That was then, and this is now. Circa 2011. We have every right to hold games to a loftier standard given the highly competitive nature of the current gaming climate, so now we must ask ourselves; to what extent are we willing to excuse unfair game design? This question does not lend itself to a straightforward answer.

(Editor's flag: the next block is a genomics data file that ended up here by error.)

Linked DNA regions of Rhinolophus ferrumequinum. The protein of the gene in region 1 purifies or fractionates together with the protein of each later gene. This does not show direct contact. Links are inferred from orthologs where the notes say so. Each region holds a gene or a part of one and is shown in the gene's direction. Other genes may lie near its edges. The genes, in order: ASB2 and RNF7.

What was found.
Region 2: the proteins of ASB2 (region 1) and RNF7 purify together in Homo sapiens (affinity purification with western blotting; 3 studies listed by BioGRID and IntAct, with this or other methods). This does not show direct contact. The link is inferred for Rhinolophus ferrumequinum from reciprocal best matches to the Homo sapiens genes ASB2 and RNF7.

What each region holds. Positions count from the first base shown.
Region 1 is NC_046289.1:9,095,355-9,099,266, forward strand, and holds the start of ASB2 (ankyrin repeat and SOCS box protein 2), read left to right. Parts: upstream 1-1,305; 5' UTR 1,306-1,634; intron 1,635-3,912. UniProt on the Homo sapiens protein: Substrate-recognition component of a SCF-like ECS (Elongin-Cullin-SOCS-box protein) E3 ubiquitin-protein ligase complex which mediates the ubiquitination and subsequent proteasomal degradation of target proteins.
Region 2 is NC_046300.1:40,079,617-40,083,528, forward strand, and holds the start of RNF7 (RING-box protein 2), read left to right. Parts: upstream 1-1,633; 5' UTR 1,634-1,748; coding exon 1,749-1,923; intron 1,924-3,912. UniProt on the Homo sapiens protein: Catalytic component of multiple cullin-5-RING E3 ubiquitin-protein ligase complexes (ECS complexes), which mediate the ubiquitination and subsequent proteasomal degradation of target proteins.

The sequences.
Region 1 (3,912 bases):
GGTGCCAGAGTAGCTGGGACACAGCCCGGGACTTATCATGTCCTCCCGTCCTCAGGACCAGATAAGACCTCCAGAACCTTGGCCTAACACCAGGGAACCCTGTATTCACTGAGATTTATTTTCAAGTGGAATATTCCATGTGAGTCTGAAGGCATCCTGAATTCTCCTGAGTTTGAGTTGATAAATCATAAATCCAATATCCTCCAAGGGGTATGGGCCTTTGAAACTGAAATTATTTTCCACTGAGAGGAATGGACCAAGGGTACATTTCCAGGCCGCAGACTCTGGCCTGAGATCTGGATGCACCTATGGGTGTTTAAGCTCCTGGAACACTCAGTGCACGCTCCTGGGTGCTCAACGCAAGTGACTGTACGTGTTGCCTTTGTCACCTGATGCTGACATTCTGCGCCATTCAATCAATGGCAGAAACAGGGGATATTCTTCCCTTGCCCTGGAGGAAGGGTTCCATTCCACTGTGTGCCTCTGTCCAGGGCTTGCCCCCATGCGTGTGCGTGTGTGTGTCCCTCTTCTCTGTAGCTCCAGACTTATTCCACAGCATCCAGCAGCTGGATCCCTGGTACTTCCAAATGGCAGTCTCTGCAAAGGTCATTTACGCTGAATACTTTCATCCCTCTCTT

It must be said that one of my biggest pet peeves are the constraints placed on the gamer’s ability to save their progress. The constraints on the saving of game data were likely necessary at one point, but technology has long since progressed beyond the point where a game’s refusal to allow players to save at will can be justified under most circumstances. Picture if you will any JRPG that you have played this generation which featured save points, now realize that their only functional role in games today is based on the game designer’s hope that at some point you will run into an enemy you cannot defeat and have a chunk of your game progress wiped out by being sent back to the game’s nearest arbitrarily designated save point. Or at least in theory this is how it’s intended to work, though as often as not it is life which intervenes, and RL commitments will at some juncture demand your attention, at which point you can either leave your game on pause for protracted periods of time (not recommended for the power hungry modern leviathans of gaming), or you can elect turn your console off, wiping various amounts of progress for any game arrogant and anachronistic enough to utilize a time greedy save-point design in their game.